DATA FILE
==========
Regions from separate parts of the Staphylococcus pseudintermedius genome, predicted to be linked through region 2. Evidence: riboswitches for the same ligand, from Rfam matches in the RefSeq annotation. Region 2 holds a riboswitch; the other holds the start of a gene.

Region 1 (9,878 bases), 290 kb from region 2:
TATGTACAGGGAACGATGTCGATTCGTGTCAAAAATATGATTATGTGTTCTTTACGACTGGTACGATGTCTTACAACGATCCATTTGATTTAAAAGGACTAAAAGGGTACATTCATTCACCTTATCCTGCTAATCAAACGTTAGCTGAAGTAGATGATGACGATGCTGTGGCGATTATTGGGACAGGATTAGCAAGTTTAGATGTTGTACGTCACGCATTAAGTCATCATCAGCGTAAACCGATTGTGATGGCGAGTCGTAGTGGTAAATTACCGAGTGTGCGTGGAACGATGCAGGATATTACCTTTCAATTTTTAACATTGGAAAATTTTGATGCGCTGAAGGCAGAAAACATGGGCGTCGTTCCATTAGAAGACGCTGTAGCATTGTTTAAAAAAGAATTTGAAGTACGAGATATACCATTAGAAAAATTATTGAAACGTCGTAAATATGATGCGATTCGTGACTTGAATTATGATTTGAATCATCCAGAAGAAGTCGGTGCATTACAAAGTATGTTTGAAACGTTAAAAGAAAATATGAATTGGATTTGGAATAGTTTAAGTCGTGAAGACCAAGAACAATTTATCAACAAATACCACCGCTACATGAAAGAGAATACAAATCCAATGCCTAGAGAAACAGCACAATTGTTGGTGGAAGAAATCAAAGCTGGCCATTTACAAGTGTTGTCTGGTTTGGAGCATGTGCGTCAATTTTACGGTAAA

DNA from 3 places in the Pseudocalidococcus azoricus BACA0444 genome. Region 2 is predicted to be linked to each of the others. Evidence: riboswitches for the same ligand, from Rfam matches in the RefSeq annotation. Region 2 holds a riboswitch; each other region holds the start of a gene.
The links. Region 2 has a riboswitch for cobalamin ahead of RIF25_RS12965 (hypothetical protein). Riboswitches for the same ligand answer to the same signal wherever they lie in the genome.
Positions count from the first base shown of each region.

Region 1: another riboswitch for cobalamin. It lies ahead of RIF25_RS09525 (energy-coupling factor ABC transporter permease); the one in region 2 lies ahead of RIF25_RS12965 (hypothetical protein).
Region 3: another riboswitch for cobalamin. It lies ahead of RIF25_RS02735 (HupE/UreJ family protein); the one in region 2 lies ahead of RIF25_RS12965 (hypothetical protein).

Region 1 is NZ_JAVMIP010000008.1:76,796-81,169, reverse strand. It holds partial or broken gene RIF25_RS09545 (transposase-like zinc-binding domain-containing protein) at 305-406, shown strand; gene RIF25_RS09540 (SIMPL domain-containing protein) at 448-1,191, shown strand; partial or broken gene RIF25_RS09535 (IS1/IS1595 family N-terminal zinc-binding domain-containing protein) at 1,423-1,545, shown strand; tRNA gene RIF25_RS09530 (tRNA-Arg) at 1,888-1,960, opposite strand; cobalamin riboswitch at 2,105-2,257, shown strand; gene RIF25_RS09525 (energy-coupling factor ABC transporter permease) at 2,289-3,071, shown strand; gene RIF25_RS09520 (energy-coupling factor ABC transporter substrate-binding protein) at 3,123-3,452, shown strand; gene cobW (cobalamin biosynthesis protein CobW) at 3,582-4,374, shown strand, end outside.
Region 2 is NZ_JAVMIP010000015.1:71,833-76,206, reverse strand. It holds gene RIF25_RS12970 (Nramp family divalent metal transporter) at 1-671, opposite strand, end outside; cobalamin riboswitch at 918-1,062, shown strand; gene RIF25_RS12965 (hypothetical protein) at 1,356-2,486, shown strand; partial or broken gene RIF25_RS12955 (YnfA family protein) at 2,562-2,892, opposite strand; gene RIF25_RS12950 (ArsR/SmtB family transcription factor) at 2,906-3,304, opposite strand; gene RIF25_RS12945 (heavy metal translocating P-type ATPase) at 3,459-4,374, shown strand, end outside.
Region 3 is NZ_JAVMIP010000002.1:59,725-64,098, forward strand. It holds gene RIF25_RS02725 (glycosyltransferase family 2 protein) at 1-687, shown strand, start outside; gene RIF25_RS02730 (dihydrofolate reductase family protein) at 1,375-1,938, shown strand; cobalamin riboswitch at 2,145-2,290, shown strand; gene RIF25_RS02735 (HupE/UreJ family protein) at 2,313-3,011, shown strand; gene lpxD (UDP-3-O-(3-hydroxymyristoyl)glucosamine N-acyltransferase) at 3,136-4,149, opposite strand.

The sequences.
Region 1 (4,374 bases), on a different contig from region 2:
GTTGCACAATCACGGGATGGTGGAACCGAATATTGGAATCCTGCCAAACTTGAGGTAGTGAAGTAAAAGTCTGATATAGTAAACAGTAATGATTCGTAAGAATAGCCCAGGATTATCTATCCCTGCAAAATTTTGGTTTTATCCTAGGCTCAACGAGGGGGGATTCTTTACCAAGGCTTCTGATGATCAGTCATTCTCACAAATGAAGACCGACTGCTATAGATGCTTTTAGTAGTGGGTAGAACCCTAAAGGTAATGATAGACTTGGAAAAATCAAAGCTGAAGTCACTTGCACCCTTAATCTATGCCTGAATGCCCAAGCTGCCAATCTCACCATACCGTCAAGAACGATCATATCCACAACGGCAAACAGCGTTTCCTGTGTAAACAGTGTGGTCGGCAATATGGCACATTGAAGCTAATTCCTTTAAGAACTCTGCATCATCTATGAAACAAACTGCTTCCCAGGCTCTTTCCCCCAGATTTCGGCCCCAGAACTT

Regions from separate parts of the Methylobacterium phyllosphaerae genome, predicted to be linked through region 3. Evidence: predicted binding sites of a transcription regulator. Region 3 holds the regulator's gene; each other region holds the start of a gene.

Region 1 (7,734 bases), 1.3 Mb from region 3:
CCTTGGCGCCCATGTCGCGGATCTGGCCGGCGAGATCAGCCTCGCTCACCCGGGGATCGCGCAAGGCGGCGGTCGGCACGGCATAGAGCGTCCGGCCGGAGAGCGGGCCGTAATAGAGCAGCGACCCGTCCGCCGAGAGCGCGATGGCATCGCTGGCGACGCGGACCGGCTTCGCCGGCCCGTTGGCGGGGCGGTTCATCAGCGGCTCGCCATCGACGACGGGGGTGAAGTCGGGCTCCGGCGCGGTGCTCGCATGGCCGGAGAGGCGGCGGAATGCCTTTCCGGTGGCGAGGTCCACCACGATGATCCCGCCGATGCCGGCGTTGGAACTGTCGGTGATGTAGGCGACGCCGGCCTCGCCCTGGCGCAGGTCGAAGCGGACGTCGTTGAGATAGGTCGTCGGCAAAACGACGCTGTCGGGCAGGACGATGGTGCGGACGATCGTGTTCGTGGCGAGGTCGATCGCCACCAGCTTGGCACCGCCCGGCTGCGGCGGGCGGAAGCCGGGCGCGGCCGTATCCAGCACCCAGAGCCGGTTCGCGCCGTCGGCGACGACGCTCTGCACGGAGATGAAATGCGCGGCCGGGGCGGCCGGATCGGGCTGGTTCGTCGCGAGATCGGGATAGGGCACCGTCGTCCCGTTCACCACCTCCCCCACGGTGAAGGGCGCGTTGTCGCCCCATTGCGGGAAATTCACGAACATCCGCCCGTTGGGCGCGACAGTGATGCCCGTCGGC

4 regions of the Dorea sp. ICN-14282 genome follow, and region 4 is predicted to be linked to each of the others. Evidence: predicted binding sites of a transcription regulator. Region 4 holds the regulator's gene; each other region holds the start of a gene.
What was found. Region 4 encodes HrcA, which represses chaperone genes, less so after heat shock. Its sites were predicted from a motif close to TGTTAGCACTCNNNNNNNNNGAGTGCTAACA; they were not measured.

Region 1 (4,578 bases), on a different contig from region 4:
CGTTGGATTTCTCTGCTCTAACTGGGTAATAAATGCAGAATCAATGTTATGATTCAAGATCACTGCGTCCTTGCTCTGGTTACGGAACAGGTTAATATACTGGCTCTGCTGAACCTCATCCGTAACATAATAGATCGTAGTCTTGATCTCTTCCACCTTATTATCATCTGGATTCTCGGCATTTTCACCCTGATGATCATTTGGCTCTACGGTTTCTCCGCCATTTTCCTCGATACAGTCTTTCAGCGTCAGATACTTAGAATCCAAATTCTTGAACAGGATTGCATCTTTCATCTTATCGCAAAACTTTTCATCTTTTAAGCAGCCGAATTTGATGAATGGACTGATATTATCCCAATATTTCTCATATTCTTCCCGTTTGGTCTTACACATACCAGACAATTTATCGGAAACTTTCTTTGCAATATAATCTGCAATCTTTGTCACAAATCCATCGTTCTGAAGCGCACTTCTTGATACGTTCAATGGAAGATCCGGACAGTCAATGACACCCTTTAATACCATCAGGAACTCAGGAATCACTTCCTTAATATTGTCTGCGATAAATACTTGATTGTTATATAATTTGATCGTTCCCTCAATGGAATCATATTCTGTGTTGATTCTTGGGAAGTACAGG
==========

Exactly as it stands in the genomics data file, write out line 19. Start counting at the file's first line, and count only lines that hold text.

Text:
What was found. Region 4 encodes HrcA, which represses chaperone genes, less so after heat shock. Its sites were predicted from a motif close to TGTTAGCACTCNNNNNNNNNGAGTGCTAACA; they were not measured.